Think Nonfiction! - Stenhouse Publishers

Think Nonfiction! - Stenhouse Publishers

6 Think Nonfiction!

Several weeks later, Steph, Anne, and Barb meet to talk about how the

nonfiction study is progressing. Since launching the lesson, Barb has followed

up with a number of mini-lessons that support kids as they ask questions and

determine importance in their reading. At this point, Barb has begun to

model her own inquiry project on Ernest Shackleton to demonstrate how to

do research. Modeling the steps in the research process through her own

inquiry provides a guide to her instruction.

Viewing Guidelines

• As you watch the tape, stop at the end of each segment and talk about

what strikes you. The following sections of this guide may help as you

delve into the teaching and learning in Barb’s classroom.

• Note the language Steph, Anne, and Barb use in their teaching, as well

as the kids’ comments during discussion.

• A Double-Entry Observation Form (see Figure 1) may be helpful for

jotting down what you notice, as well as any questions you may want to

bring up during discussion.

SEGMENT 1: Planning the Lesson

• Noticing new learning is one of the first and most important nonfiction reading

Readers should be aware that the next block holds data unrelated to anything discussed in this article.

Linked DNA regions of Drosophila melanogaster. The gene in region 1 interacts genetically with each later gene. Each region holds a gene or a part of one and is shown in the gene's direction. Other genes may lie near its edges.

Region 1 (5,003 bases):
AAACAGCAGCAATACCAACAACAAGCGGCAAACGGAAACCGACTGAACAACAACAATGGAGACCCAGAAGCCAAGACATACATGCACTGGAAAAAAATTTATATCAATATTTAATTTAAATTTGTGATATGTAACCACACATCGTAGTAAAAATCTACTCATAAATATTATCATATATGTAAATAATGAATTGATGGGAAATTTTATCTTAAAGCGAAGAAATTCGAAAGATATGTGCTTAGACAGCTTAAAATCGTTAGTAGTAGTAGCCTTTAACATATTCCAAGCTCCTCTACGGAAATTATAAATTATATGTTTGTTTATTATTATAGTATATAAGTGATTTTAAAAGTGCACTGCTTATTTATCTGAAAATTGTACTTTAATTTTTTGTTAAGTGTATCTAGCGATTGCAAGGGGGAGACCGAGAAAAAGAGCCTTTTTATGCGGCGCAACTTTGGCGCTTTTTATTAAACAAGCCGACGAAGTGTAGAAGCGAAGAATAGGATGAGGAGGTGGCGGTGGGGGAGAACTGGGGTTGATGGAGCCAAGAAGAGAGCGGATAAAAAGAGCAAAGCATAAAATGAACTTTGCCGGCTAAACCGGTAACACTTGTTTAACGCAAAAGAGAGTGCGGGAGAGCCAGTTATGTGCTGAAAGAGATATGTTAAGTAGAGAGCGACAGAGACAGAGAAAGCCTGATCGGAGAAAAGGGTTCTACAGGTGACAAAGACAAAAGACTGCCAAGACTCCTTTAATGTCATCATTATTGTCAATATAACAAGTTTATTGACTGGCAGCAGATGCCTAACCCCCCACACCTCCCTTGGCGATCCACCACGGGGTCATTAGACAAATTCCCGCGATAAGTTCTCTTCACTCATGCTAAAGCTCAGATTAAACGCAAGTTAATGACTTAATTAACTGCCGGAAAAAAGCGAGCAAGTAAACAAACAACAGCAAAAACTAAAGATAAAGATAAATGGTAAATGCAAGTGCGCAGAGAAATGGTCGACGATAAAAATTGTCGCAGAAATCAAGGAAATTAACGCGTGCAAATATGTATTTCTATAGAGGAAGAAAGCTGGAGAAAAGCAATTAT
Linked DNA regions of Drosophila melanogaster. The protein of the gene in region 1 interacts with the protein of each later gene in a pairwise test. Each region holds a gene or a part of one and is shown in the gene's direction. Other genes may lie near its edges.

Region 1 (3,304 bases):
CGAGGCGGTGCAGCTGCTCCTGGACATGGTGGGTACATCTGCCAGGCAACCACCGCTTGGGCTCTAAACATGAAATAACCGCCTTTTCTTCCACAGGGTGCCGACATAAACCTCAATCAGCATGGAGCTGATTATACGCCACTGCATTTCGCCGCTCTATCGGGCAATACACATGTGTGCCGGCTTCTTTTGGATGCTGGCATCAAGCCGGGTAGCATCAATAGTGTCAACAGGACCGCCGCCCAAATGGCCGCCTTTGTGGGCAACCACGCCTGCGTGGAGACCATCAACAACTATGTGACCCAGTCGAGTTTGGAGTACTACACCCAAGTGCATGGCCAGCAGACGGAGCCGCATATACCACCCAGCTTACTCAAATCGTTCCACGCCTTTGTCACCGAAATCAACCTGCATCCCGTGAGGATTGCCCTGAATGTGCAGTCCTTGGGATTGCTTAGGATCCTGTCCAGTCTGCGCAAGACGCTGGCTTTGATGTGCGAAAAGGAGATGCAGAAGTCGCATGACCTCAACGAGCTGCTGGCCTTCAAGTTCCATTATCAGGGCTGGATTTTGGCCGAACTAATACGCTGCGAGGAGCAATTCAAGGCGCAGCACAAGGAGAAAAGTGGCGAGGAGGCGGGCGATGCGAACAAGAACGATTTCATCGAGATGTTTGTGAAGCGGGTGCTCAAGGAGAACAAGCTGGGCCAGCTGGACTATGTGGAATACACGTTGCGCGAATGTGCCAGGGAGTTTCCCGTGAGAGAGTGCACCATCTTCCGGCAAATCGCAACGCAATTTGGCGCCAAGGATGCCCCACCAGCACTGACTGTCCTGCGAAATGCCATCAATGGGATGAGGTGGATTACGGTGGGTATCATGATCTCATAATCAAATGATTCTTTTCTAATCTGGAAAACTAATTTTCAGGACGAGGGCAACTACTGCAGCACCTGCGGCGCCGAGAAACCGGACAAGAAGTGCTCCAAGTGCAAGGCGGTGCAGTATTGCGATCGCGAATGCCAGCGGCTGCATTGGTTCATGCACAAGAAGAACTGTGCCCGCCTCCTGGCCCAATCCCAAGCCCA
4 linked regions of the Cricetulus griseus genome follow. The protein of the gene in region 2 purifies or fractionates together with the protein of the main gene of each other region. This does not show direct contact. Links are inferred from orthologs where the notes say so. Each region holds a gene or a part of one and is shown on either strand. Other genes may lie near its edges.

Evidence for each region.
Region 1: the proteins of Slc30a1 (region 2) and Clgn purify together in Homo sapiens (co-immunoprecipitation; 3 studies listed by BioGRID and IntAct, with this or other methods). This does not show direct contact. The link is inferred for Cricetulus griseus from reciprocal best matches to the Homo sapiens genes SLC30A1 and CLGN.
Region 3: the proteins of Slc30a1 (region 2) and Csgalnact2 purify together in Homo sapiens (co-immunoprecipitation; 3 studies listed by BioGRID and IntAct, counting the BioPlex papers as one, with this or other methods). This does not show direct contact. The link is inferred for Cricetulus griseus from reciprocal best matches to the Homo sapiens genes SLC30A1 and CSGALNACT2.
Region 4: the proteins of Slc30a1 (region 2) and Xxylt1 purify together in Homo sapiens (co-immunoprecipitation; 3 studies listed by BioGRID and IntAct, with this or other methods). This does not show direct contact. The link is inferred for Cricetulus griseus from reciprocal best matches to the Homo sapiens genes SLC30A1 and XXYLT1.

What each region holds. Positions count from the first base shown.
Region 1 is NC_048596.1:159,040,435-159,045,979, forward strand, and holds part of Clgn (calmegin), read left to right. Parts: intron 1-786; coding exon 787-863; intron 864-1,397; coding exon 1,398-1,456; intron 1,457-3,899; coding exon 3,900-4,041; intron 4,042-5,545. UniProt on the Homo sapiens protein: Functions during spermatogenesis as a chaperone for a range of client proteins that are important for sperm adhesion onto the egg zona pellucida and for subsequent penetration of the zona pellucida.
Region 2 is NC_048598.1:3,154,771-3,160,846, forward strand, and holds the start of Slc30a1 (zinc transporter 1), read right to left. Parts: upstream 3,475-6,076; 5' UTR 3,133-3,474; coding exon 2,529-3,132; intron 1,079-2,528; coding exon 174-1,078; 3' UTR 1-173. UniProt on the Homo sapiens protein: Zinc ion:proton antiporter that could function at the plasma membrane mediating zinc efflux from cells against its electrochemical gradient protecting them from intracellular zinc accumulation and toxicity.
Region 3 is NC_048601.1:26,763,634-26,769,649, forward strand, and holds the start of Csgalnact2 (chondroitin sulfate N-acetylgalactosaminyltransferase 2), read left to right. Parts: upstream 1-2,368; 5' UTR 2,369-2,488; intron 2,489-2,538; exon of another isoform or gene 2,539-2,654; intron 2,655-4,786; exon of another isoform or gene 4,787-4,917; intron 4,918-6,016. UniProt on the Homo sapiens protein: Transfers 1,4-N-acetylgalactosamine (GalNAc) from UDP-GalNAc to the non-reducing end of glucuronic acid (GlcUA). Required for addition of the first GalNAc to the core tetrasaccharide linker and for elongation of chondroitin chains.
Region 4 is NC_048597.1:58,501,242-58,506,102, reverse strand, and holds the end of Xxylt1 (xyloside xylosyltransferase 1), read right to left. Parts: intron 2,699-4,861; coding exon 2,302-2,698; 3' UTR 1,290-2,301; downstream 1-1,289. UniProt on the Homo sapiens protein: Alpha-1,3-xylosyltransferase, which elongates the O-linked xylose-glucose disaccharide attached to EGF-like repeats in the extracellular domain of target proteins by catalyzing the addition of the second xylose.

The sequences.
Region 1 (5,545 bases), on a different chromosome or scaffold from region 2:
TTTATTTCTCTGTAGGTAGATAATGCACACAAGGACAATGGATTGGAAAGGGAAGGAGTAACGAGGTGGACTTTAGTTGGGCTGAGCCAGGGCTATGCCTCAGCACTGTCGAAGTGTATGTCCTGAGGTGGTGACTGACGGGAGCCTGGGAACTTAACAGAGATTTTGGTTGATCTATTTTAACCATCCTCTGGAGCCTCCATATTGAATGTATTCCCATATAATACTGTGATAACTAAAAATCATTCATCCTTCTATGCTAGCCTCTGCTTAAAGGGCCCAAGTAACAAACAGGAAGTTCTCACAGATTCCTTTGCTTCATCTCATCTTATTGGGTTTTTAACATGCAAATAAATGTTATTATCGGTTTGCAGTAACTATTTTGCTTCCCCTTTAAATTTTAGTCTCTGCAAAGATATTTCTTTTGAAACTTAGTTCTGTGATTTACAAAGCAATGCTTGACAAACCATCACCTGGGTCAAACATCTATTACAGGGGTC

strategies we teach kids. Before the lesson, Steph peruses a shark book

to make sure that it contains information that is genuinely new to her

so that her modeling is authentic. Consider trying out nonfiction picture

books and articles that are rife with interesting, new information.

Listen to your own thinking as you read them and notice the voice you

hear in your head when you meet new information. Then try sharing

that inner conversation with your kids.

• Flooding the room with nonfiction. Collect a variety of nonfiction picture

books and magazines. Consider the features, text elements, writing

quality, and content when you choose these books. Point out these elements

to your kids.

• Working with a partner to plan and model a nonfiction lesson for your own

class. We always say, “Two heads are better than one.” Consider the

purpose of the lesson and how it relates to your choice of text, the lan-

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